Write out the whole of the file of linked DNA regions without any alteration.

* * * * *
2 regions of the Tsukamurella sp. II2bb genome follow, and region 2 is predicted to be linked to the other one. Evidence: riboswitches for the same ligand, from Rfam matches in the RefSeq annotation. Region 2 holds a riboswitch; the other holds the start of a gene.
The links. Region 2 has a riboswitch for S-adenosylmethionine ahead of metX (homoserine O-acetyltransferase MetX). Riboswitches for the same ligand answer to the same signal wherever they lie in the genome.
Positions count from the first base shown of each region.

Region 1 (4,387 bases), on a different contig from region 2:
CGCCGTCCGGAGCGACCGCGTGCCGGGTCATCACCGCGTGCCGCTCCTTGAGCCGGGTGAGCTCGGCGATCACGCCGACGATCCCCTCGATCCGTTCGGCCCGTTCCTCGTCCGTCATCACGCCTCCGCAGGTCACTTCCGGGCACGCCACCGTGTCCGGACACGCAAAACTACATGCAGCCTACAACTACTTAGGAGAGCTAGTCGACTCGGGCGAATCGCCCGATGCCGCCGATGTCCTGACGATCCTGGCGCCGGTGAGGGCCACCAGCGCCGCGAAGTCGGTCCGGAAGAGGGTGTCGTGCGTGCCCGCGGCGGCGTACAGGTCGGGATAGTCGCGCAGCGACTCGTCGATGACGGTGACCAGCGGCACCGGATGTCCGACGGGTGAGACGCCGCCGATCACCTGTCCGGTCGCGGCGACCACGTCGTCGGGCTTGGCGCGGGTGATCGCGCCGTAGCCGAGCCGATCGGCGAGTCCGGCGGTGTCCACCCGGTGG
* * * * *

2 regions of the Tsukamurella sp. II2bb genome follow, and region 2 is predicted to be linked to the other one. Evidence: riboswitches for the same ligand, from Rfam matches in the RefSeq annotation. Region 2 holds a riboswitch; the other holds the start of a gene.
The links. Region 2 has a riboswitch for S-adenosylmethionine ahead of metX (homoserine O-acetyltransferase MetX). Riboswitches for the same ligand answer to the same signal wherever they lie in the genome.
Positions count from the first base shown of each region.

Region 1 (4,387 bases), on a different contig from region 2:
CGCCGTCCGGAGCGACCGCGTGCCGGGTCATCACCGCGTGCCGCTCCTTGAGCCGGGTGAGCTCGGCGATCACGCCGACGATCCCCTCGATCCGTTCGGCCCGTTCCTCGTCCGTCATCACGCCTCCGCAGGTCACTTCCGGGCACGCCACCGTGTCCGGACACGCAAAACTACATGCAGCCTACAACTACTTAGGAGAGCTAGTCGACTCGGGCGAATCGCCCGATGCCGCCGATGTCCTGACGATCCTGGCGCCGGTGAGGGCCACCAGCGCCGCGAAGTCGGTCCGGAAGAGGGTGTCGTGCGTGCCCGCGGCGGCGTACAGGTCGGGATAGTCGCGCAGCGACTCGTCGATGACGGTGACCAGCGGCACCGGATGTCCGACGGGTGAGACGCCGCCGATCACCTGTCCGGTCGCGGCGACCACGTCGTCGGGCTTGGCGCGGGTGATCGCGCCGTAGCCGAGCCGATCGGCGAGTCCGGCGGTGTCCACCCGGTGG